“If your son or daughter is one of millions of people who bank electronically or keep account information handy at the touch of an app, he or she could be unintentionally putting themselves at risk for becoming victim of a far more serious crime."
Omaha, Neb. (PRWEB) August 16, 2012
While parents are packing their kids off to college, they may be leaving an important item off their checklists: A campus crime prevention plan to protect their son or daughter’s personal property – which may include big-ticket items such as smart phones, tablets, gaming systems and more.
Chris Loos, manager at Signal 88 Security and former security director at three collegiate campuses, said many parents overlook this part of college preparation because their own college experience was far less complex. Twenty or more years ago, the biggest concerns were typically the amount of cash college students were carrying or securing the bike they rode to class.
In order to educate parents on what they can do to ensure the safety of their child’s property, Signal 88 Security has developed the Campus Crime Prevention program. Free resources, including safety tips and access to crime stats from colleges and universities around the country, are available at http://www.signal88.com/campuscrimeprevention.aspx.
According to Signal 88’s Loos, electronics are the most commonly stolen property on college campuses. From a smaller device like a cell phone to larger items such as flat-screen televisions, students are putting themselves at risk by bringing expensive gadgets to their on-campus experience. While keeping up with the latest technology may be part of today’s youth culture, protecting these valuables is part of the responsibility that comes with ownership.
“Crimes of opportunity are a threat to college students who live on campus,” said Loos. “If you leave the door to your room unlocked, you’re compromising residence hall security. Even if you’re only going down the hall to use the restroom or brush your teeth, a few minutes is all it takes for someone who has been watching your room steal something of value.
“Car doors are a similar scenario,” Loos said. “If you leave your iPod or computer in the passenger seat or on the console but forget to lock the doors, you’re providing a thief with the perfect opportunity to steal.”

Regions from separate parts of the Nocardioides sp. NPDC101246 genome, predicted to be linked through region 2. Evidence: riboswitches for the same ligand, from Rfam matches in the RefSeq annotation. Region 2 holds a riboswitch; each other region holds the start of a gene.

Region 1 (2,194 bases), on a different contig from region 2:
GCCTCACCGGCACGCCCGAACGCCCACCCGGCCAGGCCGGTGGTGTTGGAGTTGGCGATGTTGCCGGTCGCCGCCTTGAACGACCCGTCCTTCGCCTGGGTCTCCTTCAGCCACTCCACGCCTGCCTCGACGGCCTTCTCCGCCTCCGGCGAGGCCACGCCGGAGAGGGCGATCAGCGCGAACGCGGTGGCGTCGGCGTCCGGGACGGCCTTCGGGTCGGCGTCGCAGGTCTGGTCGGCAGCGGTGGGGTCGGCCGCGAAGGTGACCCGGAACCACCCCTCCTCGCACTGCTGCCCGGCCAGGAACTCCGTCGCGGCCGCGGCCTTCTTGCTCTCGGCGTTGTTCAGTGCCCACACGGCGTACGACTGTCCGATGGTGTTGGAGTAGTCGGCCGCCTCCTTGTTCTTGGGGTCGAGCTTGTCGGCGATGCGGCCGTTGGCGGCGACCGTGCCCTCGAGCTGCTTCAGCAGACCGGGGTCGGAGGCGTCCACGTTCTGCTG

In addition, with many young people managing everything from their schedules to their bank accounts through mobile devices, the risk for a more significant crime can be serious – even if only a relatively minor theft has occurred.
“Having expensive electronics such as cell phones, tablets and laptop computers is only the beginning,” said Reed Nyffeler, CEO of Signal 88 Security. “If your son or daughter is one of millions of people who bank electronically or keep account information handy at the touch of an app, he or she could be unintentionally putting themselves at risk for becoming victim of a far more serious crime.”
The Campus Crime Prevention program is available to help parents emphasize the importance of diligent security practices to college students. For knowledge of the types of crimes that have been committed at or in the vicinity of a particular college or university, websites such as http://www.crimereports.com provide a detailed report of crime statistics on college campuses.
Parents should also encourage their son or daughter to find out if their campus offers barcode or serial number tracking of electronic devices. At a minimum, students should log serial numbers themselves; doing so will allow for easier tracking if a theft occurs. Also, consider renters insurance for college students. Many personal belongings may not be covered by a homeowners’ policy, and purchasing additional coverage to protect students’ possessions could save money in the event of an incident.
In addition, campus facilities are required to maintain a public log of all crimes reported to them. The log is required to have the most recent 60 days’ worth of information. Information in the log older than 60 days must be made available within two business days.
“While college may traditionally be a carefree time, it’s not an excuse to take personal security lightly,” said Nyffeler. “We want to do our part to make sure students aren’t putting their stuff – or worse, themselves – at unnecessary risk.”
The Campus Crime Prevention program will be featured in more than 70 communities around the country via the Signal 88 Security franchise network. For additional information about Signal 88 Security, visit http://www.signal88.com.